A Syrian bishop in Damascus was miraculously saved from certain death when a bomb landed on his bed. The archbishop of the Maronite Catholic Church, Samir Nassar, had gotten up from his bed seconds before to use the bathroom.
His home and other church buildings were hit during a bombardment of Syria’s capital by opponents of the Syrian regime.
They Thought He Was Dead
In a message to the Catholic agency Aid to the Church in Need, Nassar writes that “a shell fell on my bed on Monday, January 8, 2018, at 1:20 p.m., when I had retired for a little siesta — a few seconds at the sink saved my life! The bed was riddled with shrapnel.”
His colleagues at the Maronite Patriarchate thought he was dead. “They cried with joy when they saw me coming out alive from the smoke and the rubble,” he says. “Providence watches over his little servant, but now I am exiled like 12 million Syrian refugees who have nothing left.”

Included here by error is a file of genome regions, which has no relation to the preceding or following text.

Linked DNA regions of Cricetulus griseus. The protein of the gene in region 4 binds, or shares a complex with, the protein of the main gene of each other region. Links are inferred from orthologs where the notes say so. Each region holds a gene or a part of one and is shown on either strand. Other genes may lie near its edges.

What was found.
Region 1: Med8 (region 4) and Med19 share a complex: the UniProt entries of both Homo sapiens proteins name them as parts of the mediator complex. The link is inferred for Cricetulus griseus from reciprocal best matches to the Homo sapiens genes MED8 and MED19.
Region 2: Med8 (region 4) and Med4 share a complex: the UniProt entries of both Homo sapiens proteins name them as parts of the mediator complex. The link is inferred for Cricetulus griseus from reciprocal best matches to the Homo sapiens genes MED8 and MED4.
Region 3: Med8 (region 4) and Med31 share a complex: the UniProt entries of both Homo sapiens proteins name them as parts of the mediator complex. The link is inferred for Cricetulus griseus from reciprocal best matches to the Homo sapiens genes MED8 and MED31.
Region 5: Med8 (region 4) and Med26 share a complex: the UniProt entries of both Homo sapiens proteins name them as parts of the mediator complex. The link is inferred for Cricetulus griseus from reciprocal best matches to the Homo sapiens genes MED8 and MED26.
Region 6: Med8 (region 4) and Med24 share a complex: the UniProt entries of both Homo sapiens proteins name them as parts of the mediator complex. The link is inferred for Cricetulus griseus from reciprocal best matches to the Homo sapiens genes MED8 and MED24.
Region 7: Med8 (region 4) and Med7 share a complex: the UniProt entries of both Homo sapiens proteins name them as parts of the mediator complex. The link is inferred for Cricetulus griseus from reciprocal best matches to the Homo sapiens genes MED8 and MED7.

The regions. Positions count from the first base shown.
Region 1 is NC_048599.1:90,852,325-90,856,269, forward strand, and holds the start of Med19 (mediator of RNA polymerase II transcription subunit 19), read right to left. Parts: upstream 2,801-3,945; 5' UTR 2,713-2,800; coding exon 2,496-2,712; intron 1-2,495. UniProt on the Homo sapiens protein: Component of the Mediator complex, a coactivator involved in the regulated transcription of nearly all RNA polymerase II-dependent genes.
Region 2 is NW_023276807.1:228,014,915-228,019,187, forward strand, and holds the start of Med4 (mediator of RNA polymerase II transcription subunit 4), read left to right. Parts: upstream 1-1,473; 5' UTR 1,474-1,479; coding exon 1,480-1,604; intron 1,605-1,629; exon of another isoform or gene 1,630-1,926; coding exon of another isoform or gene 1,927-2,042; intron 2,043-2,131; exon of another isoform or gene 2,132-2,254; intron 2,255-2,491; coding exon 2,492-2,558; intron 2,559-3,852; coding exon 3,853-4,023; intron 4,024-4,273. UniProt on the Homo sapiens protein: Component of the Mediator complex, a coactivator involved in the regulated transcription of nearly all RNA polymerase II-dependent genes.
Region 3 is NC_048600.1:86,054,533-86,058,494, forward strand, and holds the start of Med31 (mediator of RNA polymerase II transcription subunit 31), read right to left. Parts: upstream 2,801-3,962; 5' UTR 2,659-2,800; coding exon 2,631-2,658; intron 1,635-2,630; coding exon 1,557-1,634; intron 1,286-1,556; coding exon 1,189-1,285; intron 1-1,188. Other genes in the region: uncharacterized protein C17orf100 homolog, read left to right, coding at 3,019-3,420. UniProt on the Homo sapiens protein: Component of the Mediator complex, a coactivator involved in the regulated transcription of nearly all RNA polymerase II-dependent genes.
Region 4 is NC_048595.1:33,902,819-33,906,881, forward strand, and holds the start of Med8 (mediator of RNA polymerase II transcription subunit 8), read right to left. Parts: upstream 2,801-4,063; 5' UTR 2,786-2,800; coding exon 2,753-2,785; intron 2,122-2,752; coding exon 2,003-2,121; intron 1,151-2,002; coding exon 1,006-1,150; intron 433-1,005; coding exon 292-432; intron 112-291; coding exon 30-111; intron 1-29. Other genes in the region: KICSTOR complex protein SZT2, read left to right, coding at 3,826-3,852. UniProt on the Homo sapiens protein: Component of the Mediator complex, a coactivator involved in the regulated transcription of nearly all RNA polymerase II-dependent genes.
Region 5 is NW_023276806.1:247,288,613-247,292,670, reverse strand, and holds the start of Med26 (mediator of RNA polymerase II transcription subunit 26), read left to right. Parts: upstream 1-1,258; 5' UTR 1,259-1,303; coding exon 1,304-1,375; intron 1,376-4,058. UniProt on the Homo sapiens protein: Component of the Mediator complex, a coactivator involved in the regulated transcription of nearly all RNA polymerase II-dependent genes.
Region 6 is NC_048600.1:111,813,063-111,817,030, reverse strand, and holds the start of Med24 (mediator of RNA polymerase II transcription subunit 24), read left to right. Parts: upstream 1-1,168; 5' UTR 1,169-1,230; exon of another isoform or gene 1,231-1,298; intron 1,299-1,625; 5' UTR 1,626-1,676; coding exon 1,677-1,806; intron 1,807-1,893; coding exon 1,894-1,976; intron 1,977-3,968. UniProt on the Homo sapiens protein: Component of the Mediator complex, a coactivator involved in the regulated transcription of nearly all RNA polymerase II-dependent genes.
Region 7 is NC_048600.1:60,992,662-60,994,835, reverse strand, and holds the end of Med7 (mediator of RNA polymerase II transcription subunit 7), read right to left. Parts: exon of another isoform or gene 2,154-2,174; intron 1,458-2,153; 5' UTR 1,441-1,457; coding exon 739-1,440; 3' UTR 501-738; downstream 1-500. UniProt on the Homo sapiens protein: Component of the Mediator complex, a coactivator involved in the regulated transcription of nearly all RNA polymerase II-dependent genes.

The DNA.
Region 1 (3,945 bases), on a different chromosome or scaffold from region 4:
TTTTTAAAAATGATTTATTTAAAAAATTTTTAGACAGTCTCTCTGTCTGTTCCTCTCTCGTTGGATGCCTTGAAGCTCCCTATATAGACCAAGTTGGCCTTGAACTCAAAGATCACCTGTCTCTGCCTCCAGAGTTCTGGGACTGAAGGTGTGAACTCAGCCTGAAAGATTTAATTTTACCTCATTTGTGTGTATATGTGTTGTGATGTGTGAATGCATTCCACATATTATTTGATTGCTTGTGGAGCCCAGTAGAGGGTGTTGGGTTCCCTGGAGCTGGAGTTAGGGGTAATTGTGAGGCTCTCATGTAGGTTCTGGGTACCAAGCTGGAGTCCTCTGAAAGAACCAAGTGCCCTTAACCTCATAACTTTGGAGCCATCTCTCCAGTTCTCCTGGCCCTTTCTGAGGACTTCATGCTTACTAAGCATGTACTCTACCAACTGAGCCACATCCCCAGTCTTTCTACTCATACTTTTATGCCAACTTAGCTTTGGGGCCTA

The bombing extensively damaged the cathedral, Archbishop Nassar says. “The doors of the cathedral and 43 windows and doors have to be replaced, holes need to be filled, fuel tanks and water tanks need repairing, as does the electricity network.” A car was damaged as well.
Bombs also hit a nearby convent, but missed the nuns inside. Sister Annie Demerjian says that “it was the providence of God that we were not in the room.” She requested prayer for seven people still in the hospital who had been injured in the blast.
In Syria, Violence is the Only Master
“Violence is the only master,” Archbishop Nassar said. “Innocents are being sacrificed every day.”
The Catholic News Agency reports that more than 400,000 people have been killed since the Syrian civil war began in 2011. More than 4.8 million Syrians have become refugees while another 8 million have been displaced.